Blocked by Digg

Remember Digg mobile? From all the digg-mobile online efforts, this was the most successful of the bunch. Apparently is now blocking us completely! They check for the user agent if it’s “php” and they check our HTTP_REFERER if it’s, and if yes, they block our access to their RSS feed.

I think what they do is pretty sneaky, because all we do is using their free RSS feed. We don’t grab bits and pieces of their HTML code (like some others do), but we used the legitimacy of the RSS feed (so all clicks end up on their site and not at the sites their news items are linking to). We also had a disclaimer to say that our site was not affiliated with And yet, they blocked us. As far as I know, we have not received a complain email by them about anything. If we had, we would have complied with requested changes.

My assumption is that they want to promote their own mobile site now,, so they block community effort to provide mobile access to Digg. Problem with diggriver is though that it’s not as well tested with many mobile browsers and so it bombs out on many phones.

Does anyone know how we can fake the http_referer variable our server sends to them using PHP? That would be the only way to go around their blockage. My google search didn’t reveal any way to do that although I think it’s possible because some firewalls strip such HTTP headers.

UPDATE: Thanks to “Grendelboogie” we are back in business. The mobile digg page is back up with some caching (thanks Adam), although without proper paging. Some phones will bomb out as we now serve 20 items per page instead of 10 (some motorola phones will run out of memory).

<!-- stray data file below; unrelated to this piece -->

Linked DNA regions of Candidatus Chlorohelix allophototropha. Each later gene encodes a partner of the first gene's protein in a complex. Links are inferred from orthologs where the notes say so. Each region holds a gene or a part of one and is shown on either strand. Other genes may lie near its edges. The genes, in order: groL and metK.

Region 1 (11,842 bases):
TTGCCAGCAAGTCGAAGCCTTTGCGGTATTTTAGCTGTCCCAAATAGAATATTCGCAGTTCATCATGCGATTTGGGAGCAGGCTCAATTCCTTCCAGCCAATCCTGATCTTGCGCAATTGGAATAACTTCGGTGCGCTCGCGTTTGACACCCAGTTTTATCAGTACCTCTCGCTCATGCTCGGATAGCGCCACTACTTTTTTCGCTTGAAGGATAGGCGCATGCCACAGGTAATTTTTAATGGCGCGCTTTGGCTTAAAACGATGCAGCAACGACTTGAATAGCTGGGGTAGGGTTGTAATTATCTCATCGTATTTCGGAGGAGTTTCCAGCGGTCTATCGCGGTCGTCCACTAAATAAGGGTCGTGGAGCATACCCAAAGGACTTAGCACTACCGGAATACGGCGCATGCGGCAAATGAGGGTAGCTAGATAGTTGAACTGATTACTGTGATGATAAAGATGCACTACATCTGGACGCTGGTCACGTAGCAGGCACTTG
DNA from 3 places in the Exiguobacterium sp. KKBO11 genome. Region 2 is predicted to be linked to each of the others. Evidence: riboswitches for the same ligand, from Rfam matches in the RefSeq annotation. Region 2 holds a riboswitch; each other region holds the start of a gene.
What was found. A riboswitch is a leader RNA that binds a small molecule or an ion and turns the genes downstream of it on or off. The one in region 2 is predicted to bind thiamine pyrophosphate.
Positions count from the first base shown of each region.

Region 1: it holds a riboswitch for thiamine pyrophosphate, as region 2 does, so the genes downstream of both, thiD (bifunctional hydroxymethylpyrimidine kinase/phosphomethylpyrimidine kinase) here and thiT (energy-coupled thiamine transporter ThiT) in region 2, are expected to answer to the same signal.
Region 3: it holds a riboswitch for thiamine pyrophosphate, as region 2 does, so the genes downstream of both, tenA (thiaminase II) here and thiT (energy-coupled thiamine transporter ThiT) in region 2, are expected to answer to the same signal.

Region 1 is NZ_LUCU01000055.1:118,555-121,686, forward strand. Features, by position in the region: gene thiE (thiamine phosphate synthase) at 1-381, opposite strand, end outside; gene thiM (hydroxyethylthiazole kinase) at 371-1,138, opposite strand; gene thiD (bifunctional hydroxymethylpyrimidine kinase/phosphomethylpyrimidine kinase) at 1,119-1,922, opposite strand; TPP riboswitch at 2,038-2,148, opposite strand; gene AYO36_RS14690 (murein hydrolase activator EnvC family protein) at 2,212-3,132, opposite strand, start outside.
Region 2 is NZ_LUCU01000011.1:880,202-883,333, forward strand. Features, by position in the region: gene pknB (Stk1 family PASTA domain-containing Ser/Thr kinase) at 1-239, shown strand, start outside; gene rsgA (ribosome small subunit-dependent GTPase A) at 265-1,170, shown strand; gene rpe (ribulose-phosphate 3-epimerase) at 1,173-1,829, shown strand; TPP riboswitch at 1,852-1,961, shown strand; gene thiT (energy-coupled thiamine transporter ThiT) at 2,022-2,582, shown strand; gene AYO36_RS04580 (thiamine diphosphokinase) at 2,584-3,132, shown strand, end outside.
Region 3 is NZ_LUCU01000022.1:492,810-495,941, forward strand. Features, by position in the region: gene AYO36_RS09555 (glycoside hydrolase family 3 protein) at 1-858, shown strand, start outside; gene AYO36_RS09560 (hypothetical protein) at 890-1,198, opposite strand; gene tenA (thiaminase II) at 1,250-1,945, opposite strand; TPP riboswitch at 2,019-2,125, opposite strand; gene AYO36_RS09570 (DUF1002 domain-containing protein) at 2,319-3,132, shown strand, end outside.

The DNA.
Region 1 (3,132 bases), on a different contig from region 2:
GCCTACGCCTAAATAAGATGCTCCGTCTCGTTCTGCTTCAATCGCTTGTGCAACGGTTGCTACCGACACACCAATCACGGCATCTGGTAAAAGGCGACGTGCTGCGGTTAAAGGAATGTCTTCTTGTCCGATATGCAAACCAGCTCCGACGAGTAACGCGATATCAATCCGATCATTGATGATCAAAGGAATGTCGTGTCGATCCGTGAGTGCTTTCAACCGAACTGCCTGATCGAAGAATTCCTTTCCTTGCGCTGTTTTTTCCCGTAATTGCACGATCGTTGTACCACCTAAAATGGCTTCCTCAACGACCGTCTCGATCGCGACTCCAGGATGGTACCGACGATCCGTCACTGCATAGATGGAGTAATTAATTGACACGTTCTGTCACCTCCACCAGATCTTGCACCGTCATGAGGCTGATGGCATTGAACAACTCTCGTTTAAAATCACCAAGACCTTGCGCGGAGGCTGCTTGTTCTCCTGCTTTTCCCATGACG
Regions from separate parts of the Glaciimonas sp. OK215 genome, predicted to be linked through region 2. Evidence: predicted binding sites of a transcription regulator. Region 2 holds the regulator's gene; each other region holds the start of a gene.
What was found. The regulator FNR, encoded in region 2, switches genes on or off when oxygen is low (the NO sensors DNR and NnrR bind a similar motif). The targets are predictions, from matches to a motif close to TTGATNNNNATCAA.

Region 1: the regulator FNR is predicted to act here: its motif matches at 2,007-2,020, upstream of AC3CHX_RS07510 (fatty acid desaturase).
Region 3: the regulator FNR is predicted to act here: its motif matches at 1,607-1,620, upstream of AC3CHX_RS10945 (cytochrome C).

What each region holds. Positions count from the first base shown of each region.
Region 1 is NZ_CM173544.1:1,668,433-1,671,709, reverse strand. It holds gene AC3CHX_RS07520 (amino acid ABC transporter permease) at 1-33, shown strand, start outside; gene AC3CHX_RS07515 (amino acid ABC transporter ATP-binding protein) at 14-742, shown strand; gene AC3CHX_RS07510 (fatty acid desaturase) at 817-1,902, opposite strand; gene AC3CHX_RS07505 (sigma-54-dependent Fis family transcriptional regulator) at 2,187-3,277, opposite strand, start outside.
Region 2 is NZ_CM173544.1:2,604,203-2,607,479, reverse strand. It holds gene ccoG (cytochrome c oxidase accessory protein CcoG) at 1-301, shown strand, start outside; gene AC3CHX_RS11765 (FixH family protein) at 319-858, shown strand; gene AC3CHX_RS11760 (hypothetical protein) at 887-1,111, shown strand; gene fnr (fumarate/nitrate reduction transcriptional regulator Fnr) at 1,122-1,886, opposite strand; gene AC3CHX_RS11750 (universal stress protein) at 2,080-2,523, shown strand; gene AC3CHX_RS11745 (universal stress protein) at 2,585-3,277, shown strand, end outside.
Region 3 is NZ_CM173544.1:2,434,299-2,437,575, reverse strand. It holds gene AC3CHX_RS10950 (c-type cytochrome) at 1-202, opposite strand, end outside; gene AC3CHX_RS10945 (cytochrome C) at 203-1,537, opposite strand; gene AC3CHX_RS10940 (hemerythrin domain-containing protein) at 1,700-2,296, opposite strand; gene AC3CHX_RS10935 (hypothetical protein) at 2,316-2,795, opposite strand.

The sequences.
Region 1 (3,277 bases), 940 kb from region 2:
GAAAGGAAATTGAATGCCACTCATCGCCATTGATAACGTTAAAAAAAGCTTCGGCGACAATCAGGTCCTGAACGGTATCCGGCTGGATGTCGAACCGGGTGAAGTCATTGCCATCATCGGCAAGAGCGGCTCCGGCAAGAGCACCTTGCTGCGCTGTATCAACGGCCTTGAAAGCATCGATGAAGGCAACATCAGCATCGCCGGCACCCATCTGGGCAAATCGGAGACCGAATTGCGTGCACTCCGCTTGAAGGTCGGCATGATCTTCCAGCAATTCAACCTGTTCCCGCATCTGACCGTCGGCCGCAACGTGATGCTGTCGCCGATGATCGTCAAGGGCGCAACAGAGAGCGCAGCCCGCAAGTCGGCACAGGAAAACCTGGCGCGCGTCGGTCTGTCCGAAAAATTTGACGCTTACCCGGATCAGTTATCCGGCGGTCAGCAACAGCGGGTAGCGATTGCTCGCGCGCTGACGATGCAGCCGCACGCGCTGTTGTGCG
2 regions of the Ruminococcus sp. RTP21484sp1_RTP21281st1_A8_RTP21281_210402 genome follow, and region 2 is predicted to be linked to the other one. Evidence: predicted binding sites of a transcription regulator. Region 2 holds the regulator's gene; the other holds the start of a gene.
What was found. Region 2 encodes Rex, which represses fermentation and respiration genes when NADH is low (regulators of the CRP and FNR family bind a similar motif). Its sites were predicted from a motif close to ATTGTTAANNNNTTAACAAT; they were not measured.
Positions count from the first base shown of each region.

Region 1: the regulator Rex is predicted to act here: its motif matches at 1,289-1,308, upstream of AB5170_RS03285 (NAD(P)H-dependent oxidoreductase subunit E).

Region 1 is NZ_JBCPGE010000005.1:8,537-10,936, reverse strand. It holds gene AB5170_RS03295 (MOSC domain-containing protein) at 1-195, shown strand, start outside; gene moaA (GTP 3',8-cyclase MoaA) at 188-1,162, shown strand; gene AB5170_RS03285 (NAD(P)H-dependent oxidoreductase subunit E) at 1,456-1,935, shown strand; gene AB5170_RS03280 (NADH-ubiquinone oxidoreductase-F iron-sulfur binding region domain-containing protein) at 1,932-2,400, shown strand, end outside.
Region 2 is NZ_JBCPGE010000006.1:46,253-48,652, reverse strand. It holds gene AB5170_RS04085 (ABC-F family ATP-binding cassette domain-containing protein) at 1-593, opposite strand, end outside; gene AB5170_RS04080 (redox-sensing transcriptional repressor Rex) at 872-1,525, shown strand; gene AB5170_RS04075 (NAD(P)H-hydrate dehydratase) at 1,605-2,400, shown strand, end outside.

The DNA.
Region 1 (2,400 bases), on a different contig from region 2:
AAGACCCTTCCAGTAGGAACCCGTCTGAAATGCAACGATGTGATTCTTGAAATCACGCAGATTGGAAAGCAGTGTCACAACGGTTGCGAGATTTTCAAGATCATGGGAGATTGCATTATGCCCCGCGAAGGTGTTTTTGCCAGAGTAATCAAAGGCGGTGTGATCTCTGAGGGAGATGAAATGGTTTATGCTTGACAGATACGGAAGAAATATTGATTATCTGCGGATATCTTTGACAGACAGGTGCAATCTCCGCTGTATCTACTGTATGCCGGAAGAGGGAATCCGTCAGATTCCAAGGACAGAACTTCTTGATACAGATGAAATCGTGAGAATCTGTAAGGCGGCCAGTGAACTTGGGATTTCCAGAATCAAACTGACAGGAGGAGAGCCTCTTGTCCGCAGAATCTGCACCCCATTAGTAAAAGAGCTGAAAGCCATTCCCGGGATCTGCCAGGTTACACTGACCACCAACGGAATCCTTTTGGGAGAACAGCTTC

Alex Forster wrote on March 8th, 2007 at 8:37 AM PST:

Absolutely. The HTTP 1.1 rfc only requires the following to be sent with a request:

GET /rss/index.xml HTTP/1.1

How exactly are you making this request? I assume you’re not using PHP’s sockets?

This is the admin speaking...
Eugenia wrote on March 8th, 2007 at 8:49 AM PST:

ini_set(’allow_url_fopen’, ‘1′);
$data = @file_get_contents($url);

Alex Forster wrote on March 8th, 2007 at 9:26 AM PST:

Meep. Well, okay, you have several avenues to take…

1- $data = exec(’wget …’);

I can help you with either of these if necessary. I have a /lot/ of experience with PHP’s sockets (including easy to use, well written wrapper functions). AIM: i3x171um, ICQ: 231766197

Adam wrote on March 9th, 2007 at 1:08 AM PST:

Do you think it might be because with every load, you request their RSS? I added caching to mobile quo some time ago because many sites ban any host that requests too many times.

I think if you cache, they may allow you back.

Slashdot’s etiquette is 1 request per 30 minutes.

This is the admin speaking...
Eugenia wrote on March 9th, 2007 at 1:09 AM PST:

Yeah, haven’t updated that code at all since that time. It could be that.

grendelboogie wrote on March 9th, 2007 at 4:15 AM PST:

Hey, I’m the Director of Ops at I don’t think we intentionally block your efforts. However, we like to see User-Agent on requests. If you send me the IP address you are coming from, I can investigate.

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